Writing in the paper, Eleanor says the truth is often irrelevant when it comes to protecting a celebrity image. She cites a recent interview she did with a woman celebrity, who had a new movie to promote, for the Sunday Times magazine. “I found it strange when I asked her if she was still with the father of her two youngest children,” says Eleanor, “and she said, ‘Um… yes… um…’ It seemed a strange way to talk about a relationship and I was also surprised when she said her idea of a perfect holiday was to be with her girlfriends and not her family. I concluded all was not well.”
However, when the feature was published Eleanor relates how a fan on Twitter said the interview must be fake (it was recorded on tape) and the publicist slammed it as ‘abysmal’ and ‘inaccurate’ as well as sending her several long emails accusing Eleanor of ‘casting nasty aspersions in her relationships.’
It seems Eleanor was right however as a few weeks later it was announced the celebrity was indeed ending her relationship with her partner.
But, according to her, the ‘control circus’ is typical with celebrities and their publicists. “A few agents and publicists hold the keys to legions of stars – upset one and say goodbye to any more interviews,” she explains.
And it’s not just celebrities. She goes on to say how even interviewing powerful figures can be fraught with issues. “Often when you interview a powerful figure, more access of a glamorous assignment or juicy scoop is offered in return for favourable coverage.”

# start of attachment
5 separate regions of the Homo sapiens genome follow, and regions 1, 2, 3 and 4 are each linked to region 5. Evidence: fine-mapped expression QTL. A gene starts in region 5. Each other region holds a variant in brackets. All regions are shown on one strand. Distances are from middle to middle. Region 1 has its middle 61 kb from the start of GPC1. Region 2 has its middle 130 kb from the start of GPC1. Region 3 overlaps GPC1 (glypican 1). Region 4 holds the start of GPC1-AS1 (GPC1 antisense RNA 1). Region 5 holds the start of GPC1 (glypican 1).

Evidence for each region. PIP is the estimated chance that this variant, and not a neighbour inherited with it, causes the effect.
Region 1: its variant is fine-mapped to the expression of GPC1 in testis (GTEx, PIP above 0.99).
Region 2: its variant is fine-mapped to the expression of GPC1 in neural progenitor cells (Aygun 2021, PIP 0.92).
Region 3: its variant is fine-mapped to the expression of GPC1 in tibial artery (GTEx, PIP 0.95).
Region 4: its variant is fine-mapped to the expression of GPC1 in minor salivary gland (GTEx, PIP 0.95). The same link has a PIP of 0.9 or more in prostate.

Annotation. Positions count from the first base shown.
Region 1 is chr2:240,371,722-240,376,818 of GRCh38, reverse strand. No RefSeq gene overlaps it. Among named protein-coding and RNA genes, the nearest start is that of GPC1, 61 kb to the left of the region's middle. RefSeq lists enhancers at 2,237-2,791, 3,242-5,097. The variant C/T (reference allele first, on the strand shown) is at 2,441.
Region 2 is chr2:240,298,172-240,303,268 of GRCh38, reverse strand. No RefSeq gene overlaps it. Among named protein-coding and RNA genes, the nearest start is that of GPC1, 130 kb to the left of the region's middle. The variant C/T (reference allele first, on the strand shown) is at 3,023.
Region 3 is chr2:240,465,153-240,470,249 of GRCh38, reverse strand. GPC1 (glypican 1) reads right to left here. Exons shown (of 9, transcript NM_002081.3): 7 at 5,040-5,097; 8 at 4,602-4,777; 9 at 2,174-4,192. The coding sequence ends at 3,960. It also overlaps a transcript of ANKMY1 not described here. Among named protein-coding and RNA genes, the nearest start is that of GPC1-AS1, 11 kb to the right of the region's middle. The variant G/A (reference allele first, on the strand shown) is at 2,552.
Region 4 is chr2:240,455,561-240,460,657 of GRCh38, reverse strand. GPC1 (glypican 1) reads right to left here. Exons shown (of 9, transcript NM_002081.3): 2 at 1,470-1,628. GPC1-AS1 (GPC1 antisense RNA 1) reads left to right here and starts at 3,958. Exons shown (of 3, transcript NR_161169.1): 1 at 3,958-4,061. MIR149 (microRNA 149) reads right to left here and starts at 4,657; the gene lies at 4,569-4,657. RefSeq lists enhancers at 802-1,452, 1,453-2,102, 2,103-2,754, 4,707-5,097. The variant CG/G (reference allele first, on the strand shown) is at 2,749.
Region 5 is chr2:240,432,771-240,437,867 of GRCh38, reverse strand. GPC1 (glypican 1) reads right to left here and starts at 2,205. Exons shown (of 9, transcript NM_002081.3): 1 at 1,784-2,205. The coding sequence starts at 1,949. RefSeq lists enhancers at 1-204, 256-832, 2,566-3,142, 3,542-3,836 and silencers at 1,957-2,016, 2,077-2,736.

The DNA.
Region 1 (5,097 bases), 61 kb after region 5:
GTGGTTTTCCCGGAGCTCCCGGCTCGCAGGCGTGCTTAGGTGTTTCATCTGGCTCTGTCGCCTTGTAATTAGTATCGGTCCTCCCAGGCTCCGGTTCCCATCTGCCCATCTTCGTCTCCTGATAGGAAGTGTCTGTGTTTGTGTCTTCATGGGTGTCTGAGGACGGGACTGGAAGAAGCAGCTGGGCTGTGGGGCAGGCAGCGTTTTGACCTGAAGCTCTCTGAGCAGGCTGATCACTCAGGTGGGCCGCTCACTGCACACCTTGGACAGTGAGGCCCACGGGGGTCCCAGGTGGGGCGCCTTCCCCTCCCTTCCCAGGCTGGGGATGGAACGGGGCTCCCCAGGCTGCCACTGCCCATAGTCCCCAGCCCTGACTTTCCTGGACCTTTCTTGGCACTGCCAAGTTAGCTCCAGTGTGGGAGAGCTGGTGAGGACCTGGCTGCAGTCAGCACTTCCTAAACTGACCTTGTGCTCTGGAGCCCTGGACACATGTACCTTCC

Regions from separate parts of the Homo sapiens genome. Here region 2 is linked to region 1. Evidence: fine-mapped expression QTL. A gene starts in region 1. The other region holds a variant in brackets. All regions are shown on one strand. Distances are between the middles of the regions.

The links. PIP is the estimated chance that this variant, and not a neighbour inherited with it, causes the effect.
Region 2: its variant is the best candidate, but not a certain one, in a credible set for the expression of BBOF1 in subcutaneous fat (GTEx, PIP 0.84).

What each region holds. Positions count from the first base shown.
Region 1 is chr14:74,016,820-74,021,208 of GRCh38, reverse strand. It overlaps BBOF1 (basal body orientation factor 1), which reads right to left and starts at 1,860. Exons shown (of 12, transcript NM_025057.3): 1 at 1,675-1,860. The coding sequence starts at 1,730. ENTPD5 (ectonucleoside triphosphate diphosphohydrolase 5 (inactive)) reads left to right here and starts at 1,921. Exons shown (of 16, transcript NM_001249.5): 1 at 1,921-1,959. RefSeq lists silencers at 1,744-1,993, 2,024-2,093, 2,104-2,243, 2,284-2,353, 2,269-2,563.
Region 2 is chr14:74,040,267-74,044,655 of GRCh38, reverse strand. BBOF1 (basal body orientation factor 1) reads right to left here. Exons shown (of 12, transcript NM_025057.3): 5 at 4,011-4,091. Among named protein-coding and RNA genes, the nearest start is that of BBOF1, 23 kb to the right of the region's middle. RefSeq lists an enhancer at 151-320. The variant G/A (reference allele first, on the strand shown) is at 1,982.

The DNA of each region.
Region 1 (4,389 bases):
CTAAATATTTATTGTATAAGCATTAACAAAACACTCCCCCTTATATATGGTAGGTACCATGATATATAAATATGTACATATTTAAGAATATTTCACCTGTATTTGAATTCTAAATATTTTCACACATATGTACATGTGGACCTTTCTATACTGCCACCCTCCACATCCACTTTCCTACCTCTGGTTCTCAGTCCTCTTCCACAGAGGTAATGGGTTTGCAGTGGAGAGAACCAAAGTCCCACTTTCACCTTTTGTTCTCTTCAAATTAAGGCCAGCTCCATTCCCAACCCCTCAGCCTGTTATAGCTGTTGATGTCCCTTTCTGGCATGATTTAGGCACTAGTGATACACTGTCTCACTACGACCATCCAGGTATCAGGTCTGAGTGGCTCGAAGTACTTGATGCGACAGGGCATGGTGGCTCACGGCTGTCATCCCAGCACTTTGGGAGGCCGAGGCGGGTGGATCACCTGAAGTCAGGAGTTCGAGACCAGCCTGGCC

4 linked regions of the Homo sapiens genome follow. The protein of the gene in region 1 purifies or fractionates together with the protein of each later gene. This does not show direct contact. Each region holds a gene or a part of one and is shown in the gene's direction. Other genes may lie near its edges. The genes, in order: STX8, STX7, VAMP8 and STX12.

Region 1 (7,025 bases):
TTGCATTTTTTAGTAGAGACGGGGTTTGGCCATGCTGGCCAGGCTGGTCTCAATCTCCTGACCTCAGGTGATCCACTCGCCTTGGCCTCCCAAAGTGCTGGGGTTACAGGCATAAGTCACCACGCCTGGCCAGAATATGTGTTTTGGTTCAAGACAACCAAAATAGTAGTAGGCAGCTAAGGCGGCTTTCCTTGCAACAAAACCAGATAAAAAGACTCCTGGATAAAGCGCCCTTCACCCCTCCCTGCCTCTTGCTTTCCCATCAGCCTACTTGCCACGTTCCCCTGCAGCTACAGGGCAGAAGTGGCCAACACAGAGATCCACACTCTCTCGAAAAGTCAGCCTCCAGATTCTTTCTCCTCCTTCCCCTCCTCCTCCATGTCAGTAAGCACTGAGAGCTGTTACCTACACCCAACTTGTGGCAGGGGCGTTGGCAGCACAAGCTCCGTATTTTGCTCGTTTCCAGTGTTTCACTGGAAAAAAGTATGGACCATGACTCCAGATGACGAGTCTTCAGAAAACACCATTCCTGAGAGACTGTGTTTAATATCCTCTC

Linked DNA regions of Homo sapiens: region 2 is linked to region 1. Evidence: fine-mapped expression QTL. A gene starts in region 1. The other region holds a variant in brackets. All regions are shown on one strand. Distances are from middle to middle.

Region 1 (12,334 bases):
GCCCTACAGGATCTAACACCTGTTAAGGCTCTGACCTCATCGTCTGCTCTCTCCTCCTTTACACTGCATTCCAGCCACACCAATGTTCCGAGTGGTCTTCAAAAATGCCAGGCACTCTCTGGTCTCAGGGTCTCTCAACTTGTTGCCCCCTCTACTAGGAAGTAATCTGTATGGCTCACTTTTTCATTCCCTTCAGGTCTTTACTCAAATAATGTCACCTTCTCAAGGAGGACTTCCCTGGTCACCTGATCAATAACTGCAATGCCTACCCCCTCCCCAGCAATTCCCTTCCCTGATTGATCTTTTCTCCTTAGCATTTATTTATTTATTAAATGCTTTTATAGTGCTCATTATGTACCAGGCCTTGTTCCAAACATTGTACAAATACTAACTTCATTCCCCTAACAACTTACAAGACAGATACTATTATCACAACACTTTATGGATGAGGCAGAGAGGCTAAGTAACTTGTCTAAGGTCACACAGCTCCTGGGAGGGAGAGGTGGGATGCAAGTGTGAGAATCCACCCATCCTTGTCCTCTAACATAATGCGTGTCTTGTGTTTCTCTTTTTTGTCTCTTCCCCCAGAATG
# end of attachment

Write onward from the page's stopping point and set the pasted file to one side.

She then cites one famous multi-millionaire she recently interviewed. “I was rather rude about him,” she confesses, adding that his publicists have not been in touch since.
You might think all this is harmless but the danger is it makes it very hard for journalists to write the truth and easier for celebrities to promote themselves in a way that might not be entirely honest.
According to Eleanor, in financial journalism the situation is even worse. She claims: “One business editor says: ‘There is a bunch of people out there, could be in an external PR firm, or in-house or even the chief executives themselves, who think lying is fine. They will deny something is true, say black is white or night is day with no compunction at all. For them the truth is irrelevant.”
Eleanor adds that the lying game is dangerous for all of us. “For politicians it destroys the public’s trust. In banking a trust deficit is undermining the entire economic system…these days when you do prise a story out of the control freaks, it is often denied, even when it’s true.”
And she warns the danger is if journalists are even more tightly controlled by new legislation then it is the public who will suffer because they will increasingly not be told the truth.
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